If --login is used, the $TERM, $COLORTERM, $DISPLAY, and $XAUTHORITY environment variables are copied if they were set.

Other environments might be set by PAM modules.

So whether and to what extent sudo su changes the environment depends on your distribution and setup. Thus sudo -i is theoretically more portable.

  • su does change environment settings, and can be used to simulate a login using - or -l. Even without -l, $PATH is changed. Test these claims before making them! (Did you mean that PWD remains the same?) Feb 25, 2015 at 16:51
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    The real question is, is there a difference between sudo su - and sudo -i? Feb 25, 2015 at 16:52
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    You're clearly putting some thought into this and actually doing some testing in the shell, so I apologize for my snippy "test these claims" comment. That said, on my system I do observe that $PATH is changed when I use su without sudo (using the root password). According to info su (which might be a better thing to link to in your answer), su does indeed read the password entry for the user you're becoming. Possibly the $PATH change I'm observing is system-dependent (I'm on Debian 7). Feb 25, 2015 at 17:17
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    Hmmm. My man su (which is longer than the one you linked to) says that it's part of shadow-utils My man page also says that $PATH is set even if --preserve-environment is used. So I guess it really is just a difference between different versions of su. Feb 25, 2015 at 17:34
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    The behaviour is also affected by your PAM configuration. /etc/pam.d/sudo and /etc/pam.d/su may be set up to do completely different or exactly the same things.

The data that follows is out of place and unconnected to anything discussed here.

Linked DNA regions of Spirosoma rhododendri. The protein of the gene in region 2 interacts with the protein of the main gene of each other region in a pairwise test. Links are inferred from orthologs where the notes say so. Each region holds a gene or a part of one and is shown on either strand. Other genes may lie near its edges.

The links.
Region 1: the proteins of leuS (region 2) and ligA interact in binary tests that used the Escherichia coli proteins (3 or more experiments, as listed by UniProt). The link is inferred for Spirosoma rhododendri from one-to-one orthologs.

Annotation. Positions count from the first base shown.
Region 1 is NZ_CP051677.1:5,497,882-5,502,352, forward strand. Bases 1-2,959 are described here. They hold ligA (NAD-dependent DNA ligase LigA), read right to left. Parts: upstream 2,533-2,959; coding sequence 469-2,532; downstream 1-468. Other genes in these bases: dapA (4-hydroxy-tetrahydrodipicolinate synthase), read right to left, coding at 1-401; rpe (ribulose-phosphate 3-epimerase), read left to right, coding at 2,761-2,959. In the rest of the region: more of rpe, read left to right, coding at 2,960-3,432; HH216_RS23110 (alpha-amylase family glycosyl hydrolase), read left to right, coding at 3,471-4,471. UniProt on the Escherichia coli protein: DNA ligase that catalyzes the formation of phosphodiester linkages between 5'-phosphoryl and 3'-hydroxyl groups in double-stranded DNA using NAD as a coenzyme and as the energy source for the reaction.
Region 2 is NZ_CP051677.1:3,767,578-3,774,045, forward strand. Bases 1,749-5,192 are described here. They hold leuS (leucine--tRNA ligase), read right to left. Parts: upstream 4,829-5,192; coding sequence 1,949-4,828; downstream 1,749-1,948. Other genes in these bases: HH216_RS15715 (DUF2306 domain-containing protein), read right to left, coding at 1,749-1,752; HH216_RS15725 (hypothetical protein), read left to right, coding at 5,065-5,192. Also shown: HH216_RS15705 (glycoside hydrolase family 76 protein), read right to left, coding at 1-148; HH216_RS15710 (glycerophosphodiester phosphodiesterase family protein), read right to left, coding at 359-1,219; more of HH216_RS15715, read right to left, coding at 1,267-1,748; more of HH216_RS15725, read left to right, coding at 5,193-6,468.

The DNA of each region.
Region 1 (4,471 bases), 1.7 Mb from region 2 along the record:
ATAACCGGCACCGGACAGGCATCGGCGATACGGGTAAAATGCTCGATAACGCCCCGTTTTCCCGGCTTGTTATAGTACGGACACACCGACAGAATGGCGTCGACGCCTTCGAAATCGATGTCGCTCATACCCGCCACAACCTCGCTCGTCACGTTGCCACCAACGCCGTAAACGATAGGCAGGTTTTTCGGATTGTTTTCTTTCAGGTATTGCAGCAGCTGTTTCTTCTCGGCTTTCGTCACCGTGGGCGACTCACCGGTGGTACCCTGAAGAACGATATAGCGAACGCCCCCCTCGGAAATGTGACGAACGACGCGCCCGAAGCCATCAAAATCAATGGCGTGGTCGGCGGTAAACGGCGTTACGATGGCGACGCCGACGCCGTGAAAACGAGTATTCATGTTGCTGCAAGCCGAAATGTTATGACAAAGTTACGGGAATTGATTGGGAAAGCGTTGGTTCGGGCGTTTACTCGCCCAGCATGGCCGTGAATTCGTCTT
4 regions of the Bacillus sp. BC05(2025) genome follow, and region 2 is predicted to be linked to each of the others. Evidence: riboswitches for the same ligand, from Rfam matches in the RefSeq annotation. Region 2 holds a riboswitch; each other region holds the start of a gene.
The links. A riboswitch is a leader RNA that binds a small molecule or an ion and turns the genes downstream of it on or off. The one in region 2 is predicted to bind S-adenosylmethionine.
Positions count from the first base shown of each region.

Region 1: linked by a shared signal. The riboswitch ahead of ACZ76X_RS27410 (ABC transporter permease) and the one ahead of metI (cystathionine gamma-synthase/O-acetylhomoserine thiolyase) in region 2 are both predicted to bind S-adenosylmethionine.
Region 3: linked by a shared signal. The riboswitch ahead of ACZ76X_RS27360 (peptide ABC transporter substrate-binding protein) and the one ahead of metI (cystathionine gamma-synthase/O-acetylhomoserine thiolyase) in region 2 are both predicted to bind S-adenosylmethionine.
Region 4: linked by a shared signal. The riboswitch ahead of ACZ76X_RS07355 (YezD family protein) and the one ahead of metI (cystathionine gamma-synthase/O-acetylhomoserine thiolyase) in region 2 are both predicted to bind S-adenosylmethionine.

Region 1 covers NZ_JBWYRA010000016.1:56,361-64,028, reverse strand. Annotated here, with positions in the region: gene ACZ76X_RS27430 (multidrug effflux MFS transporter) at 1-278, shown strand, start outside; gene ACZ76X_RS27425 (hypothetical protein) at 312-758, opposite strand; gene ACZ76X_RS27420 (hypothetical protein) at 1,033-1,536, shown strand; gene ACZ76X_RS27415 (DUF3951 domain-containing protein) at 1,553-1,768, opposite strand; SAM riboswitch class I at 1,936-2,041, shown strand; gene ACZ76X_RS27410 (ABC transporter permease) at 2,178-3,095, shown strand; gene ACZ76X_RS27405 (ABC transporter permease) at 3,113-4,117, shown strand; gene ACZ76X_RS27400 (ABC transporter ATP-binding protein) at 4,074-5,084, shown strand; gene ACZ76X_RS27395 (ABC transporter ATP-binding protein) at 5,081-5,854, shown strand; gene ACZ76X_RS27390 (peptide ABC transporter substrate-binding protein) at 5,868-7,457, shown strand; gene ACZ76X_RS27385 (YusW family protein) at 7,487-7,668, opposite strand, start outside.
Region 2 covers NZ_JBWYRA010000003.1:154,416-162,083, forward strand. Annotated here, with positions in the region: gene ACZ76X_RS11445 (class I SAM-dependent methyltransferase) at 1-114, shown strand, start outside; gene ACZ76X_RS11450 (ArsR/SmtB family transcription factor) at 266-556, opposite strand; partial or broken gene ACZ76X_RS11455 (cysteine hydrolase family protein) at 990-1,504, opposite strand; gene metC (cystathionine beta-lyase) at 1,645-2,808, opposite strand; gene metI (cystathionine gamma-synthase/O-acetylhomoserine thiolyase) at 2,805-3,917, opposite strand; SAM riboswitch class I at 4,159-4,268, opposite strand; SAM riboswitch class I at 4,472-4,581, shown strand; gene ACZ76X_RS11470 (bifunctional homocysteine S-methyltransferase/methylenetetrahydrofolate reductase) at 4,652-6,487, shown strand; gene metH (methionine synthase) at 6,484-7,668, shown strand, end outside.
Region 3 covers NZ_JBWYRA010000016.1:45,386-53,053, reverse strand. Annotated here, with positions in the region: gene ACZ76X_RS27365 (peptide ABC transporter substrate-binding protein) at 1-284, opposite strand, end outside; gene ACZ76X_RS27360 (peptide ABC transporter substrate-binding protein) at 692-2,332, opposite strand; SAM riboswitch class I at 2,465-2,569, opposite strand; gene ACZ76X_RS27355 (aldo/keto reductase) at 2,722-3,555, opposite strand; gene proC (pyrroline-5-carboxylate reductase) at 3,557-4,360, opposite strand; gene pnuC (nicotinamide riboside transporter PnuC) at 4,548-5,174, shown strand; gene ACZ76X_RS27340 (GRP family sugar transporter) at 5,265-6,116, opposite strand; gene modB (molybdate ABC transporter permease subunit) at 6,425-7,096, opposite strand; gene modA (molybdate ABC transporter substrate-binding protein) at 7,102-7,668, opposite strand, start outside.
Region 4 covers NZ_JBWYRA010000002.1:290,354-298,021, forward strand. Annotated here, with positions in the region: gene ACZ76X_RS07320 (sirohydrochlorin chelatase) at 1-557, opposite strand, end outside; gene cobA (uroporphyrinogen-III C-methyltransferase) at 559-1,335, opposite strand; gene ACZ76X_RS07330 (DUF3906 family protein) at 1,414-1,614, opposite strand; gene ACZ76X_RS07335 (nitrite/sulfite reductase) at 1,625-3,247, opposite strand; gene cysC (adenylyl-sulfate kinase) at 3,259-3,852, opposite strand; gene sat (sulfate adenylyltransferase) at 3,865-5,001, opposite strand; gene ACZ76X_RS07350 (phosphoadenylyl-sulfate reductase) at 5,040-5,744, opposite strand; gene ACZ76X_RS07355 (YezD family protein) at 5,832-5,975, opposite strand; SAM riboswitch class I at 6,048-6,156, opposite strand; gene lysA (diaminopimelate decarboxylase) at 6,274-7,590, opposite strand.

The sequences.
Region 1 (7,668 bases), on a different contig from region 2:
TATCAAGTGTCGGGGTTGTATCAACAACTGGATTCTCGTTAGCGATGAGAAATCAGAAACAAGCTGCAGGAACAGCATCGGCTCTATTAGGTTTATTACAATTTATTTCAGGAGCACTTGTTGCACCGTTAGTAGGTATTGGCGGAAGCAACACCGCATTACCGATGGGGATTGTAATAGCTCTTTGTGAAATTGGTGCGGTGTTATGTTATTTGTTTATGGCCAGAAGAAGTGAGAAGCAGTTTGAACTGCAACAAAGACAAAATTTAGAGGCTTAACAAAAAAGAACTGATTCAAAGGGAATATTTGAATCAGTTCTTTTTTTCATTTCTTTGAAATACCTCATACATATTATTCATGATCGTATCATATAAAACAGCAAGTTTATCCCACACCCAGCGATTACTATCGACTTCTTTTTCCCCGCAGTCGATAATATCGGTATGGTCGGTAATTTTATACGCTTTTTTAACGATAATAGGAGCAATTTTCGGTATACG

– OrangeDog
    Jun 21, 2019 at 9:23

The main problem is one of (not so) sane environment settings.

Using sudo su the new shell gets its environment from the user who issues the command - which may be problematic.

With sudo -i you get a clean root shell.

See Special notes on sudo and shells

Remains to observe that it is rarely necessary at all to create a root shell.

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    The "special notes" you link to say that sudo -i is similar to sudo su -, which actually does not get its environment from the user issuing the command. Feb 25, 2015 at 16:54
  • @KyleStrand thx for pointing this out - it was a typo, the question really is about sudo su vs. sudo -i.
    – guntbert
    Feb 25, 2015 at 20:32
  • Why the sudo su would be problematic about the environment? Please can you expand the idea? Apr 4, 2020 at 3:36
  • @ManuelJordan please see the "summary" on the page I linked to.
    – guntbert
    Apr 4, 2020 at 8:02
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    @ManuelJordan there is a table named "Summary of the differences found" .
    – guntbert
    Apr 4, 2020 at 21:38